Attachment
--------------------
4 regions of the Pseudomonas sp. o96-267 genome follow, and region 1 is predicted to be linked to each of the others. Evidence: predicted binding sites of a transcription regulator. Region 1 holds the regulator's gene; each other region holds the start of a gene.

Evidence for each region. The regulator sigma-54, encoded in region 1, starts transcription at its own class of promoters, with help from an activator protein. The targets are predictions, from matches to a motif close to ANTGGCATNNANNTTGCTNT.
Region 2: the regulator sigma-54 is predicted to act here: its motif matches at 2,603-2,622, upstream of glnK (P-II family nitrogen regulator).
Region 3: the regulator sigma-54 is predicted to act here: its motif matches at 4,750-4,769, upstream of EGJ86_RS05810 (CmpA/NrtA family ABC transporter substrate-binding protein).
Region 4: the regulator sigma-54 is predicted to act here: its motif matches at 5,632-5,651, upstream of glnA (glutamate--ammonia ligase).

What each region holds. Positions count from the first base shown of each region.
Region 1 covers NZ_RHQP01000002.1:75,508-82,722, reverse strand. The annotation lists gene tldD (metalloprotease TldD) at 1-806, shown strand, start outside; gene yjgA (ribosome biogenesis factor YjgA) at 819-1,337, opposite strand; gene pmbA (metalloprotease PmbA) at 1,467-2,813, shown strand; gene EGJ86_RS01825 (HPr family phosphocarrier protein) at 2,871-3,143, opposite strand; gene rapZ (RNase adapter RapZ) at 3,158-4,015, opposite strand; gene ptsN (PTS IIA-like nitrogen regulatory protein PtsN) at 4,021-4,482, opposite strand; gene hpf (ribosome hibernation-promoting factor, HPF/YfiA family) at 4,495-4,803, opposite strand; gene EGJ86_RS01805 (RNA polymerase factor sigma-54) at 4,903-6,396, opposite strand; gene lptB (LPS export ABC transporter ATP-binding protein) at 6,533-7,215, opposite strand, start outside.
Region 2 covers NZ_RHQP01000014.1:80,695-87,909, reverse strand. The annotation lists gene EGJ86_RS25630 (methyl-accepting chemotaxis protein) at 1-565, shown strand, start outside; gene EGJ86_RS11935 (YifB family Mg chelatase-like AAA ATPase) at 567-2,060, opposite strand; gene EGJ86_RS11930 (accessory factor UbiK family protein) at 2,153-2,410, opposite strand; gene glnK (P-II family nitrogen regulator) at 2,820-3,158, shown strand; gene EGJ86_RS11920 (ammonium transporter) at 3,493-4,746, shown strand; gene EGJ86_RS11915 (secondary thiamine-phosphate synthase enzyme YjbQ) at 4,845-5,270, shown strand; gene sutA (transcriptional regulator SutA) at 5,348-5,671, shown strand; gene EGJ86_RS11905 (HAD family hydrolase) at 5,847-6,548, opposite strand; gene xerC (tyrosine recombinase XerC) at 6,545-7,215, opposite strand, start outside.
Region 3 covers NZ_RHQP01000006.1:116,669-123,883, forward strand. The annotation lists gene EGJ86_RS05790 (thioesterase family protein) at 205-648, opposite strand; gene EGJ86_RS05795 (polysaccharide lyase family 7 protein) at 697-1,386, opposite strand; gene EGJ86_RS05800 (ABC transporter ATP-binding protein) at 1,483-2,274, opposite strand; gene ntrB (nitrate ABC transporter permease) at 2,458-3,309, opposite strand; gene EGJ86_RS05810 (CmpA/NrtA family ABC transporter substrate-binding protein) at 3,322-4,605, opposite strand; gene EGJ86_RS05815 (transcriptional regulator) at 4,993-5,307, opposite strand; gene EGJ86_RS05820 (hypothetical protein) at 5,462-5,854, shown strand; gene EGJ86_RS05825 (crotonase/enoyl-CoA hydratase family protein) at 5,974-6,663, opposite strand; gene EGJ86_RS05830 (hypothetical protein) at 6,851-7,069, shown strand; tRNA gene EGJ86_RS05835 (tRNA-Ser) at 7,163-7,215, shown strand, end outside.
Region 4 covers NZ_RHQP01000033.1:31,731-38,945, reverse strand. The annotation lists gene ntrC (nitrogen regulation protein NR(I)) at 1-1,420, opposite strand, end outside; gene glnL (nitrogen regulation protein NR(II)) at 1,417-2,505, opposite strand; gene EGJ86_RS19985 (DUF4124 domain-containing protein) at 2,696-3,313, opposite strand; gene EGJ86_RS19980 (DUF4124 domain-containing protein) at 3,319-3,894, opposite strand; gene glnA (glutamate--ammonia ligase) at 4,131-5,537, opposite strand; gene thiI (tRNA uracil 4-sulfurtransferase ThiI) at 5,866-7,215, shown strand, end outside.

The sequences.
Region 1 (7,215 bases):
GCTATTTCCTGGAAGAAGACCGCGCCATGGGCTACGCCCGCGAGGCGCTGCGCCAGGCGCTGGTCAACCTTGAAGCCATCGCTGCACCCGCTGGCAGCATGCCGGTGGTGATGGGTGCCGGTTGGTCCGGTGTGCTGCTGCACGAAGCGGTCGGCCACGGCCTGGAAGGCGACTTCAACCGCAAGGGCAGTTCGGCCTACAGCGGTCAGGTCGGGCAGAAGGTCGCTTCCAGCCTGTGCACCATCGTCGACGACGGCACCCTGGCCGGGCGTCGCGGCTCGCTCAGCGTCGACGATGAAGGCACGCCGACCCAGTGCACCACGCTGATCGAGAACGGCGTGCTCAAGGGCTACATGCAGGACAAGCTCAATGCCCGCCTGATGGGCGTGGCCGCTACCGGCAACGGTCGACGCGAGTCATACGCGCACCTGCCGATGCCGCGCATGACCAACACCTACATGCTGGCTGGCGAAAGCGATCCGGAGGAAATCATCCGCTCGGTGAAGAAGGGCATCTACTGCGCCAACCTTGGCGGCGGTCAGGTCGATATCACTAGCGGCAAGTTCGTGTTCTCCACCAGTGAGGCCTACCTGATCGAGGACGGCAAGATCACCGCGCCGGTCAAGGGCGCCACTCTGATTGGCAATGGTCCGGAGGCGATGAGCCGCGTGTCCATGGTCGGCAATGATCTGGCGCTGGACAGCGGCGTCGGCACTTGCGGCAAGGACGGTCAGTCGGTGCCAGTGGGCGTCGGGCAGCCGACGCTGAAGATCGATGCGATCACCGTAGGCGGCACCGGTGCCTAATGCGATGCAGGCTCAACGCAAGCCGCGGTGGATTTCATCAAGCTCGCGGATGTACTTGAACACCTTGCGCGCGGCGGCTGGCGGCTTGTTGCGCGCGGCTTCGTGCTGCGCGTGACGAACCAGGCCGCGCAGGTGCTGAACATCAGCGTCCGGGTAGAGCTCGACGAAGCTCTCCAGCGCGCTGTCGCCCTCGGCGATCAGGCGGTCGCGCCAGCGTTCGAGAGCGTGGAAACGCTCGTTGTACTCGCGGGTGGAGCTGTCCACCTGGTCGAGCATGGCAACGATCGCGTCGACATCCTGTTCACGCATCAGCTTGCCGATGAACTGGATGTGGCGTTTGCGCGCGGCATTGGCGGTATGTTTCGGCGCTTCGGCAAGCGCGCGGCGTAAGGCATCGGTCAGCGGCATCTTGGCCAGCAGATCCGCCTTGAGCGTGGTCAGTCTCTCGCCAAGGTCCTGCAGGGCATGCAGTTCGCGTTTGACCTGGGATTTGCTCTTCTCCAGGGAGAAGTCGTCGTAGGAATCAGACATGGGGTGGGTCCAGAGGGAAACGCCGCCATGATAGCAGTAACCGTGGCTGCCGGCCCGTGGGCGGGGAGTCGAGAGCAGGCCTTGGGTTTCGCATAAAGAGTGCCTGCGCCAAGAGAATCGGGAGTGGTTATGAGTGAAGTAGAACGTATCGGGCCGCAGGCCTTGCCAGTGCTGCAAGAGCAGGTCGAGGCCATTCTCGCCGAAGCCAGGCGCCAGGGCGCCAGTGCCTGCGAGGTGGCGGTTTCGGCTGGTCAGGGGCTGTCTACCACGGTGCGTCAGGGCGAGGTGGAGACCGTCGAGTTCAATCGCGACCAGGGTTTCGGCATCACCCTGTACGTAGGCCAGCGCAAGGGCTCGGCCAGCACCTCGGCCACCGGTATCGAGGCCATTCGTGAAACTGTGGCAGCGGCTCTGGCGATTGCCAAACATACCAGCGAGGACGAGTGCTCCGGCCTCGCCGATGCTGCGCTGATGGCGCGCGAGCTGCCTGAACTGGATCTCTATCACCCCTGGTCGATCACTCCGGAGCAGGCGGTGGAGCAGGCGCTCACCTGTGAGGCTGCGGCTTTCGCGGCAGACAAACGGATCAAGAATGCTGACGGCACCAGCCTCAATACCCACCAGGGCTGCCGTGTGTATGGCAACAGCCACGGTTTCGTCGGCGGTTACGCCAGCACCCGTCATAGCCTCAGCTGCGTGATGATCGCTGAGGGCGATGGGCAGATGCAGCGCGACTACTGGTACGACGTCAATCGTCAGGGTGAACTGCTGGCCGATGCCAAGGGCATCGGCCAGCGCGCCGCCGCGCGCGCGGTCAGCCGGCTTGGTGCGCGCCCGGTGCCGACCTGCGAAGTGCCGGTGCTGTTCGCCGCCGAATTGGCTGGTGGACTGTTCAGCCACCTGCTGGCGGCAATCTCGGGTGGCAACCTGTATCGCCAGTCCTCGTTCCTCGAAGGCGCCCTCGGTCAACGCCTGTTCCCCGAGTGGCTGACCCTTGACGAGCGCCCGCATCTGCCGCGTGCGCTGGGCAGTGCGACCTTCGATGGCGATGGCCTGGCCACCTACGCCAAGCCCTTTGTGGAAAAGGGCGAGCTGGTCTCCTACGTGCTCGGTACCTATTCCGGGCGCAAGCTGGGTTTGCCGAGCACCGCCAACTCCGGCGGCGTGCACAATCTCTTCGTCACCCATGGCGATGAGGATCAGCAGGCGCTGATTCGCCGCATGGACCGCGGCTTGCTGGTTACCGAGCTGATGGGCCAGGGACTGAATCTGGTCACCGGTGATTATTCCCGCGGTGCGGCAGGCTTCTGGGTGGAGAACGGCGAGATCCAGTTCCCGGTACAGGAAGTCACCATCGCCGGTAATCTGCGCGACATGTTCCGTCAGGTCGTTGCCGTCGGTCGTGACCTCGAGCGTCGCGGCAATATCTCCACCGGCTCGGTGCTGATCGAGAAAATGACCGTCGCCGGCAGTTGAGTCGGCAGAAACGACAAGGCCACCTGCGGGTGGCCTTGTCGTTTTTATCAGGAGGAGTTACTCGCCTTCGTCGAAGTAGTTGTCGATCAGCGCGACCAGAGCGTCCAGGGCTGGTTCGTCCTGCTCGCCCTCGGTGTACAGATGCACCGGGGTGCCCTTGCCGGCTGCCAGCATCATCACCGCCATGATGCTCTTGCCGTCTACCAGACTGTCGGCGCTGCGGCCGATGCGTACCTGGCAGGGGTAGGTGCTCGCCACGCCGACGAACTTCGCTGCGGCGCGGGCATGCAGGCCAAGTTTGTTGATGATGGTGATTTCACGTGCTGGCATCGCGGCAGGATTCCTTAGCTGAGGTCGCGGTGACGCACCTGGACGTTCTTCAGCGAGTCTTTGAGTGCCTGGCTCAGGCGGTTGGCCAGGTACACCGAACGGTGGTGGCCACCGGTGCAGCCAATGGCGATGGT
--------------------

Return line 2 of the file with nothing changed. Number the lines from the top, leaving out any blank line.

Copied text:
Evidence for each region. The regulator sigma-54, encoded in region 1, starts transcription at its own class of promoters, with help from an activator protein. The targets are predictions, from matches to a motif close to ANTGGCATNNANNTTGCTNT.